Beginning of a week of Prayer for Christian Unity.


VATICAN CITY, 18 JAN 2011 (VIS) – The Week of Prayer for Christian Unity,
traditionally celebrated every year from 18 to 25 January, begins today.

The theme chosen for 2011 is: “One in the apostles’ teaching, fellowship,
breaking of bread and prayer” (cf. Acts 2:42).

The materials for the week of prayer and for the rest of 2011 have been
jointly prepared by the Pontifical Council for Promoting Christian Unity and
the Commission on Faith and Order of the World Council of Churches.

Each day of the Week will have a different theme:

18 January: The Church in Jerusalem.

19 January: Many Members in One Body.

20 January: Devotion to the Apostles’ Teaching Unites Us.

21 January: Sharing, an Expression of Our Unity.

22 January: Breaking the Bread in Hope.

23 January: Empowered to Action in Prayer.

24 January: Living in Resurrection Faith.

25 January: Called for the Service of Reconciliation.

Although the traditional period for celebrating this week of prayer is the
month of January, in the southern hemisphere this coincides with the
holidays so Churches sometimes seek other periods such as, for example,
around the time of Pentecost, which is also a symbolically significant date
for the unity of the Church, and was suggested by the Faith and Order
movement in 1926.

In the basilica of St. Paul’s Outside-the-Walls at 5.30 p.m. on Tuesday 25
January, Feast of the Conversion of the Apostle Paul, Benedict XVI will
preside at the celebration of Vespers to mark the close of the Week of
Prayer for Christian Unity.

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9 Responses to Beginning of a week of Prayer for Christian Unity.

  1. Gertrude says:

    I seem to remember reading that ‘when there is peace in Jerusalem there will be peace in the world’. I don’t know if this has anything to do with the theme ‘Church of Jerusalem’, but praying ‘for our seperated brethren to return to the one true Church’ was certainly something we prayed regularly at Mass in my youth. We also prayed for the conversion of England – Mary’s Dowry – but I haven’t heard those prayers for some years. Perhaps this is something more we have lost?


  2. mmvc says:

    Is Cardinal Wiseman’s Prayer for England one of the prayers of your youth, Gertrude?
    It’s a beautiful prayer which we’ve recently started using regularly in our prayer group. Somehow it seems more relevant than ever:

    O BLESSED Virgin Mary, Mother of God and our most gentle Queen and Mother, look down in mercy upon England thy “Dowry” and upon us all who greatly hope and trust in thee. By thee it was that Jesus our Saviour and our hope was given unto the world; and He has given thee to us that we might hope still more. Plead for us thy children, whom thou didst receive and accept at the foot of the Cross, O sorrowful Mother. Intercede for our separated brethren, that with us in the one true fold they may be united to the supreme Shepherd, the Vicar of thy Son. Pray for us all, dear Mother, that by faith, fruitful in good works, we may all deserve to see and praise God, together with thee, in our heavenly home. Amen.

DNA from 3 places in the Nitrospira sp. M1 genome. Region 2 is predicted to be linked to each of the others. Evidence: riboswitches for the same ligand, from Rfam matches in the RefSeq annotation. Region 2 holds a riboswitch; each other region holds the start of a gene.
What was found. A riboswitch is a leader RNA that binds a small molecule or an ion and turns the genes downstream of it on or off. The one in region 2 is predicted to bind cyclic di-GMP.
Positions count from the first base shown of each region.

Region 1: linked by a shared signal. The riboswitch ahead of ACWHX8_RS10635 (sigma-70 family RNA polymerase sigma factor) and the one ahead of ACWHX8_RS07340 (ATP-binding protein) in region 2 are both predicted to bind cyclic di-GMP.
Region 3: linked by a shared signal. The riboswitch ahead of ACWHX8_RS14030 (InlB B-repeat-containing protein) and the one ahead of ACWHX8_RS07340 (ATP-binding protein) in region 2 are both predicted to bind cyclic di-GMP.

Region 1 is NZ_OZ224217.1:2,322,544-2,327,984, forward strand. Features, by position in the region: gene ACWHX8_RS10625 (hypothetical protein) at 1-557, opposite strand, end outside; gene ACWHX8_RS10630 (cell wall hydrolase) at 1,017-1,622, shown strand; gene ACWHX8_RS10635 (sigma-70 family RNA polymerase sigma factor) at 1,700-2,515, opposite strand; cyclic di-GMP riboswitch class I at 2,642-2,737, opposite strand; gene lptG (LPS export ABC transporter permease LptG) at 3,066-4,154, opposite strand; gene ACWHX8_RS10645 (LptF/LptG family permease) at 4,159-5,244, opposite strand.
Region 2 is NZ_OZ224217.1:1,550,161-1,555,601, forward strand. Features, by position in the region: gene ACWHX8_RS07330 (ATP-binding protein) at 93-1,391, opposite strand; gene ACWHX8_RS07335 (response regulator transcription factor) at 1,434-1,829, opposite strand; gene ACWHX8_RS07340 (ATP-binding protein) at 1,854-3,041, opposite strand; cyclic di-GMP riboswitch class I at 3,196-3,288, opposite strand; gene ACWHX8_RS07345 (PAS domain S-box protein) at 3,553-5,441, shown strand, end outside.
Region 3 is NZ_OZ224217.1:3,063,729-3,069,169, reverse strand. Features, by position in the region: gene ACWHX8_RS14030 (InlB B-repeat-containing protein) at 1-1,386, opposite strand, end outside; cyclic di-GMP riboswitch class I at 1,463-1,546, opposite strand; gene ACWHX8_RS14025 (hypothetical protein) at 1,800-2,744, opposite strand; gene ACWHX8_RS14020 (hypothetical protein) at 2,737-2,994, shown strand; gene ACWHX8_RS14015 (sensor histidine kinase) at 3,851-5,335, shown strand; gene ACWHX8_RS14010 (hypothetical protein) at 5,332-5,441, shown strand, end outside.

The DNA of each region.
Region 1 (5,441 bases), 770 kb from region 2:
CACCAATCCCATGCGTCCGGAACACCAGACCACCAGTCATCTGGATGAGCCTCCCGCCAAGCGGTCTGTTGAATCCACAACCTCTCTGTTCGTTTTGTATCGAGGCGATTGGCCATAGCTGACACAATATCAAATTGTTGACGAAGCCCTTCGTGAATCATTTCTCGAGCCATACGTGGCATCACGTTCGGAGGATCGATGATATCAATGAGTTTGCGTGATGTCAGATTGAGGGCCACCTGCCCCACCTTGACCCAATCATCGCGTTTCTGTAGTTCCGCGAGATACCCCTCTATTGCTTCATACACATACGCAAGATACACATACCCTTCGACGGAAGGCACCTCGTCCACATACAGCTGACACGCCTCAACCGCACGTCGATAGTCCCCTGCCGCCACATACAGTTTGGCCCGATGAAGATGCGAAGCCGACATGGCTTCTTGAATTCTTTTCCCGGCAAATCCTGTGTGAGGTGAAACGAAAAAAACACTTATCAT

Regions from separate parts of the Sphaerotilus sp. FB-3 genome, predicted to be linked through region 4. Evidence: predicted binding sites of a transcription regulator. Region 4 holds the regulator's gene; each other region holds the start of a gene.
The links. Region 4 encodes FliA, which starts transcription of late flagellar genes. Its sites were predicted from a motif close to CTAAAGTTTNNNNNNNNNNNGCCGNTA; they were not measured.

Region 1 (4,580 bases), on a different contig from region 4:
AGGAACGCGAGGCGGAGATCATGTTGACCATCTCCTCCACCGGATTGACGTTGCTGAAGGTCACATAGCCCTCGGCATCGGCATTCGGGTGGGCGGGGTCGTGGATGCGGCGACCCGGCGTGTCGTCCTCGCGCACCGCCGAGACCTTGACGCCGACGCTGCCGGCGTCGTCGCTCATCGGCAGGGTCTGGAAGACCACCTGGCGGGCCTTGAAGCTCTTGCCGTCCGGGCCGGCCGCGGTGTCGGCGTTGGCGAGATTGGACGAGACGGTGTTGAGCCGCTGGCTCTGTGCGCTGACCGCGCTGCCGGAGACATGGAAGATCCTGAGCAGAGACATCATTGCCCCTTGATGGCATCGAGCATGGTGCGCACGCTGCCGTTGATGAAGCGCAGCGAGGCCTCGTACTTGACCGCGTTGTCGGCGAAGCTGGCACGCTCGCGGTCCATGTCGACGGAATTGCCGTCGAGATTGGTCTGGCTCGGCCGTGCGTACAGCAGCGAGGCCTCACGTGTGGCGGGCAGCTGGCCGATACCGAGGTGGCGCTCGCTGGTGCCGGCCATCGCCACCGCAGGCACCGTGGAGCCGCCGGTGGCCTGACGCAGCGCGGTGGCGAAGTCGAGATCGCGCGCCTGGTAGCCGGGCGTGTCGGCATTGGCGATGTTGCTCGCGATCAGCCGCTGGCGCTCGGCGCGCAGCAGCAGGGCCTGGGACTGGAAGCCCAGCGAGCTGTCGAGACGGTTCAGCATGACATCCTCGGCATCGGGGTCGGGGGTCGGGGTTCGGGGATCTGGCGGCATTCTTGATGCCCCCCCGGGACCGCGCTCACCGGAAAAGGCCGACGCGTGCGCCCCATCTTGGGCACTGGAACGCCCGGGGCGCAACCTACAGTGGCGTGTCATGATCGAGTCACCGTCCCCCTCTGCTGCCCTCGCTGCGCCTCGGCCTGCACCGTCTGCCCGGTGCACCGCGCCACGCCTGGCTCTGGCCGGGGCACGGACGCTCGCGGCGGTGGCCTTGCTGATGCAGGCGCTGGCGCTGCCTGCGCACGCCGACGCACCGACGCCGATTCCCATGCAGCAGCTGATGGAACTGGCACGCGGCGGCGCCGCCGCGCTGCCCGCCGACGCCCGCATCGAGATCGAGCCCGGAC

3. Gertrude says:

    That’s exactly the prayer Maryla. How lovely to know it is still being said. I haven’t heard it said for many years. It certainly does have great relevance now and one I think I will use again in my devotions. Thank you – I have to admit to having forgotten it was Cardinal Wiseman’s prayer – a great Prince of the Church.


  4. annem040359 says:

    I think also the words “Church in Jerusalem” could also mean not only the home base where the Church all began, but also for the beleagued Christian communities of the Middle East that have because of recent violent attacks have been in the news who are in bigtime need for prayer. Just a thought.


  5. Brother Burrito says:

    It is a lovely prayer, and one that I recited often at Benediction as a sixth-former.

    What cheers me in my deepest doldrums is the fact that I live in Mary’s Dowry (extended to include the whole UK!)

    Truly, though most of us live in times of material plenty, we also live in times of spiritual famine.

    I pray to God that the people of Britain are enkindled by the Holy Spirit, and once more become Her Wedding Gift.


  6. toadspittle says:

    “I seem to remember reading that ‘when there is peace in Jerusalem there will be peace in the world’.

    Says Gertrude. Toad agrees with that and interprets it as meaning, “That is to say, never.”


  7. Gertrude says:

    “……. so that no mere human being can invent a concept to make the world a better place.” Gosh Teresa, I do hope you’re wrong. I agree that probably ‘no concept’ can be invented, but …. each journey begins with a small step, and surely we have our parts to play? Perhaps you mean temporal rather than spiritual peace, and in that I agree that it is an ideal that seems remote.. but as Tennyson wrote “more things are wrought by prayer than this world dreams of”.


  8. toadspittle says:

    “……. so that no mere human being can invent a concept to make the world a better place.”

    Opines Teresa. Well, there’s anesthetics, CP&S, Gin and tonic, and even -for some -Mel Gibson movies.

    Matter of taste, though, Toad would agree.


  9. Gertrude says:

    Well Teresa, it didn’t work in England when John Stuart-Mills and Bentham tried itin the 19thc! 😉


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